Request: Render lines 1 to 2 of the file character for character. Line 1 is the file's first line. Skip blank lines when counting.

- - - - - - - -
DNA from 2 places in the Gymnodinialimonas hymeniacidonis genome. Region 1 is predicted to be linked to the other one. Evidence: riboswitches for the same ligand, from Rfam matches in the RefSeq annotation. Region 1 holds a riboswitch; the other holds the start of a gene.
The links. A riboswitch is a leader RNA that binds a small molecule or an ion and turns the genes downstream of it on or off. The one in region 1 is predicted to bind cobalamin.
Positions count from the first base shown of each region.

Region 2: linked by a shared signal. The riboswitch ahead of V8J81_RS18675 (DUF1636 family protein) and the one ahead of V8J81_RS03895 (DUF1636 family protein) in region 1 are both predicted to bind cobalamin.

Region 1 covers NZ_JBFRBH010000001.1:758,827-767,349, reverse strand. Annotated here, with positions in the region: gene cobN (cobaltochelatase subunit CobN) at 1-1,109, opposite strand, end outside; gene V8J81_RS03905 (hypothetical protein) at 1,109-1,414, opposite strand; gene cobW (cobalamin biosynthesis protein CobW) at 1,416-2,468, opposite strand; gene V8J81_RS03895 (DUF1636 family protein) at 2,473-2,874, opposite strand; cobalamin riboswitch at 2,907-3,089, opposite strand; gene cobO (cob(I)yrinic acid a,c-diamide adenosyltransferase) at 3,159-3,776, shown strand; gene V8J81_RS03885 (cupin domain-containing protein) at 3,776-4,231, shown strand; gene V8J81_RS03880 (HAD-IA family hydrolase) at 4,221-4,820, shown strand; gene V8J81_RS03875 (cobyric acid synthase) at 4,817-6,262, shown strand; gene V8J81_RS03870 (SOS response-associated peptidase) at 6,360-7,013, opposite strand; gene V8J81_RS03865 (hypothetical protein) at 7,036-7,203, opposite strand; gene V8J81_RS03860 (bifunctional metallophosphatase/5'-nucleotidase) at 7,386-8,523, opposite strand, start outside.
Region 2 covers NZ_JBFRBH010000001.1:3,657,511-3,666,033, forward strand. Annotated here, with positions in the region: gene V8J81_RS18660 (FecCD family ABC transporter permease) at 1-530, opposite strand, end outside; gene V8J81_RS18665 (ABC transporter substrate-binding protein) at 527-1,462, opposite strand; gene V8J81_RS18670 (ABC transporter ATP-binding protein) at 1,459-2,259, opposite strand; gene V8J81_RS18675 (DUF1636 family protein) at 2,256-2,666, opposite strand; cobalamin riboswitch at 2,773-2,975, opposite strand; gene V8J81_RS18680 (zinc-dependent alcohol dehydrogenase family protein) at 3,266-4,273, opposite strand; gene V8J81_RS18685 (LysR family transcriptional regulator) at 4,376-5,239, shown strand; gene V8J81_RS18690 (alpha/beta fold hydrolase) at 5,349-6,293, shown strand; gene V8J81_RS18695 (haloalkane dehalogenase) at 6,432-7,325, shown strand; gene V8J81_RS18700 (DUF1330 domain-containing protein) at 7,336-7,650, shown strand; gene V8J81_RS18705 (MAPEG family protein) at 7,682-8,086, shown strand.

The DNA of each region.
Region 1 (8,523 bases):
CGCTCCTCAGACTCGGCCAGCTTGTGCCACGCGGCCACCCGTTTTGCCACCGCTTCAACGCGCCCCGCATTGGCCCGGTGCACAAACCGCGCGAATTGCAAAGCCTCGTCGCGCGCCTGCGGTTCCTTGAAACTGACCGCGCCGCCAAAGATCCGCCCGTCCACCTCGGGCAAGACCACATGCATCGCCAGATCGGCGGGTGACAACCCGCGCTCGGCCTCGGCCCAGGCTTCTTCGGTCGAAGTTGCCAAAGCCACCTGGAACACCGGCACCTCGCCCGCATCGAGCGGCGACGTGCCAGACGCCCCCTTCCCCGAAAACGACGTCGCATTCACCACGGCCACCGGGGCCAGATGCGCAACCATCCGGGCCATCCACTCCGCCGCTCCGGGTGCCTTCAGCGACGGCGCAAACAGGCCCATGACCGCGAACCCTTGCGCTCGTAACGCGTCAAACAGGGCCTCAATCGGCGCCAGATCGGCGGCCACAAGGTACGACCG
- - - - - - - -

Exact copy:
DNA from 2 places in the Gymnodinialimonas hymeniacidonis genome. Region 1 is predicted to be linked to the other one. Evidence: riboswitches for the same ligand, from Rfam matches in the RefSeq annotation. Region 1 holds a riboswitch; the other holds the start of a gene.
The links. A riboswitch is a leader RNA that binds a small molecule or an ion and turns the genes downstream of it on or off. The one in region 1 is predicted to bind cobalamin.